Simon Godwin’s path is tactile, obsessive about arms and the methods an open-palmed welcome, a single-finger caress, the taut-knuckled hardness of a fist can signify romance, or violence, or each.
The confidential assembly of the lovers in the tussle of our bodies at the Capulet shindig, the hesitant first contact of their fingers and, later, the pressing consummation — none of that is shocking. Neither is it risqué.
And but, to me, it felt alarming — pornographic even — given how we have now spent the final 12 months painfully conscious of what threats proximity might breed.
Last spring NYC Health launched a much-mocked guide to safe sex during the pandemic, encouraging masturbation as the most Covid-friendly various to, in Shakespearean phrases, sheathing one’s dagger. No extra sweaty tangling of limbs in a darkish bar, no extra post-date kiss on the sidewalk exterior a restaurant. Or at the least not with out threat.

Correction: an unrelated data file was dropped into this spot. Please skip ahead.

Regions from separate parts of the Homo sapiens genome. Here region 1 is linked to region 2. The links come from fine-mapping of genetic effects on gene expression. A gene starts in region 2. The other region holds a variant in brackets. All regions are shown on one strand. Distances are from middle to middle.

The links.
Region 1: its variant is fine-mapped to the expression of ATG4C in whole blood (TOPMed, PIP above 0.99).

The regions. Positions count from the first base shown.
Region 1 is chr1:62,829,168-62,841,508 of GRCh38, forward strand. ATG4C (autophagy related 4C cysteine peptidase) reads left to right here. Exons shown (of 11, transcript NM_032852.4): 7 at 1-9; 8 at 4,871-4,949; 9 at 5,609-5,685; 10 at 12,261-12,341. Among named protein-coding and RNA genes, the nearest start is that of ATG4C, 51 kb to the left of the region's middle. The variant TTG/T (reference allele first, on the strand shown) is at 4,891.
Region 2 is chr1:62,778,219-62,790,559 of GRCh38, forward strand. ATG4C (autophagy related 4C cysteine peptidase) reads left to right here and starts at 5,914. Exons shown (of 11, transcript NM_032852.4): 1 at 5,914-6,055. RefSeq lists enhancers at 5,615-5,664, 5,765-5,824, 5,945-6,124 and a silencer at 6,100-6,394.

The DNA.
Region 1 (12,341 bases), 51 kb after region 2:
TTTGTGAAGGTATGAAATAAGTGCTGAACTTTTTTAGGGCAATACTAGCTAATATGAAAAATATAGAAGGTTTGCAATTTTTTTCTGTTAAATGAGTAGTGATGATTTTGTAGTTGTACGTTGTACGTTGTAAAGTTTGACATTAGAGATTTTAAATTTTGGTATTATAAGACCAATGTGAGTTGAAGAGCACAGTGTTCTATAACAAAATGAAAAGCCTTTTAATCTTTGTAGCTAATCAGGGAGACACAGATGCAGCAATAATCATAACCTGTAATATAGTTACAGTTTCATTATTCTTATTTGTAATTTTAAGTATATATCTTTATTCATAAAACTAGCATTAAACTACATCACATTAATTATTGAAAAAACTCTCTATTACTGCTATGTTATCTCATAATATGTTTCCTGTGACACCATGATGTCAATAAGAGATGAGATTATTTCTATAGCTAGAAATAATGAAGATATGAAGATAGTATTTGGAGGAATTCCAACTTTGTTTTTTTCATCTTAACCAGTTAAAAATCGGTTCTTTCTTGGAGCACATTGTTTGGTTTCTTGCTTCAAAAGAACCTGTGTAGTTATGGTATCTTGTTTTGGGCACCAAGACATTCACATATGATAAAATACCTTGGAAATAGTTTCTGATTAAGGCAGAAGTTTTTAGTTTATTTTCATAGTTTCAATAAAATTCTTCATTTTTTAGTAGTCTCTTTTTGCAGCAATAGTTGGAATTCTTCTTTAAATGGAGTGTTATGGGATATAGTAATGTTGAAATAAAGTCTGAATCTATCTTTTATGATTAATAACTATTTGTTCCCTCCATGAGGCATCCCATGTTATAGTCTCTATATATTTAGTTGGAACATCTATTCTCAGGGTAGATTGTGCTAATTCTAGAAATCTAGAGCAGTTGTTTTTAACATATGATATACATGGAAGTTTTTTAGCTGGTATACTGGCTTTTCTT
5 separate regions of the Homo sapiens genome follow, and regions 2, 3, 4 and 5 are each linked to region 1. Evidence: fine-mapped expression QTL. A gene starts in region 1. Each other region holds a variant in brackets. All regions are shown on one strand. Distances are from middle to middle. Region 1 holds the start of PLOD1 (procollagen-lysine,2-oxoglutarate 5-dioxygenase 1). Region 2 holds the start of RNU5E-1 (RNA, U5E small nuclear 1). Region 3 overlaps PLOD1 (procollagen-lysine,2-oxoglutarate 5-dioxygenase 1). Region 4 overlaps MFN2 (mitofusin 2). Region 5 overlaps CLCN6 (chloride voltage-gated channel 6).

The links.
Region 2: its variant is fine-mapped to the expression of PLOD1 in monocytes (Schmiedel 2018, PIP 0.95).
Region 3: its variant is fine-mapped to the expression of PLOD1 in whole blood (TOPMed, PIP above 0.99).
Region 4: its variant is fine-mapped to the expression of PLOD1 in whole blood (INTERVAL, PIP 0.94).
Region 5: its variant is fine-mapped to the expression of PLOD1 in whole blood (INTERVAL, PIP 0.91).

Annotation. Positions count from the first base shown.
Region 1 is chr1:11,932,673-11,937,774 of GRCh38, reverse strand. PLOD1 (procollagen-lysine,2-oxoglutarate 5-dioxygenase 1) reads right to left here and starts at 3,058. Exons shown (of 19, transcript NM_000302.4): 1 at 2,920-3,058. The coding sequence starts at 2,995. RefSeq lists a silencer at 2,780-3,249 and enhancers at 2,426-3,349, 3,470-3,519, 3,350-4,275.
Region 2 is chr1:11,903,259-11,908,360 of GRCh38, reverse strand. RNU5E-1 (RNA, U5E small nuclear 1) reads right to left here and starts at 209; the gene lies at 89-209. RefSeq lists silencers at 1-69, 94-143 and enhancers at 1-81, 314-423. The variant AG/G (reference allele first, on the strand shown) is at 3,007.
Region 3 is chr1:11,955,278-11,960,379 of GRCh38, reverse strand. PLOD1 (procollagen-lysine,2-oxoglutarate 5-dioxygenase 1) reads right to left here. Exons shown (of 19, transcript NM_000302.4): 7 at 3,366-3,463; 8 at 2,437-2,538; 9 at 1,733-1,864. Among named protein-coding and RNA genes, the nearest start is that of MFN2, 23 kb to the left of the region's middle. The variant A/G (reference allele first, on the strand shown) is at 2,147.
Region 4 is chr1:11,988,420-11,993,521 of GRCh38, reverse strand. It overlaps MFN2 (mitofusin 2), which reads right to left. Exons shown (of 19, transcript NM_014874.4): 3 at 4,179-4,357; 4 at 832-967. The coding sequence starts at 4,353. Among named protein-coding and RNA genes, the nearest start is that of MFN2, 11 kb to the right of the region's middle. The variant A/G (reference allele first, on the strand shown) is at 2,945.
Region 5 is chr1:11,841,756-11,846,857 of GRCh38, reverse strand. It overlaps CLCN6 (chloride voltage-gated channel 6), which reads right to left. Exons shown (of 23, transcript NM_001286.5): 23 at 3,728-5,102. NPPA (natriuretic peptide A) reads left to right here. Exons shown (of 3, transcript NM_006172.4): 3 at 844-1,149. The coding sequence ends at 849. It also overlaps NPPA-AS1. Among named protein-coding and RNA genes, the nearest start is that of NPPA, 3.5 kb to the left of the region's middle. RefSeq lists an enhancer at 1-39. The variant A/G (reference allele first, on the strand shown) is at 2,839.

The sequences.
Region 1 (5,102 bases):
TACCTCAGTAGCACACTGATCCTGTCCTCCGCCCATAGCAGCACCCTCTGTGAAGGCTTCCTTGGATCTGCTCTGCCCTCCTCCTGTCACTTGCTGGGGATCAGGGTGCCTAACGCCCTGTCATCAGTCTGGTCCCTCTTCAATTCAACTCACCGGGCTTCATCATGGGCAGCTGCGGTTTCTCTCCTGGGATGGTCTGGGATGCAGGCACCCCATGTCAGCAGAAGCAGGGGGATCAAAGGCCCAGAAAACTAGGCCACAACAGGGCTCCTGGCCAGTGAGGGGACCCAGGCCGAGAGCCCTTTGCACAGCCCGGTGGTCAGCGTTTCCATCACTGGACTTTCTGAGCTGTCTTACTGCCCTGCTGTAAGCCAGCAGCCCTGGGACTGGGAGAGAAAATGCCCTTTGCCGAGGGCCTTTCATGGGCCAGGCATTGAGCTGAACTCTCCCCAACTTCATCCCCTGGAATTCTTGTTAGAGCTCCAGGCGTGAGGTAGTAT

Even as extra of us get vaccinated, intimacy will probably really feel like a contemporary journey, for good and for dangerous. Some singles are rising from their quarantine bubbles anticipating a “hot vax summer” of sexy hookups and experimental exploits. Others are circumspect, our social abilities atrophied and our inhibitions elevated in response to a deadly illness.
For the subsequent a number of months, as we get well from a sort of intimacy-deprived PTSD, Shakespeare’s sexiest play — a play that hyperlinks lust to violence, even loss of life — could learn as excessive, even subtly subversive.
That’s the magic of the Bard, isn’t it? Racy sufficient for reprobates and rakes, or priggishly learn by a congregation of stately stiff-backs, the work is spacious sufficient to accommodate any disposition. I is perhaps too shy to subscribe to Romeo and Juliet’s steamy OnlyFans, however, hey, there are lots on the market who aren’t.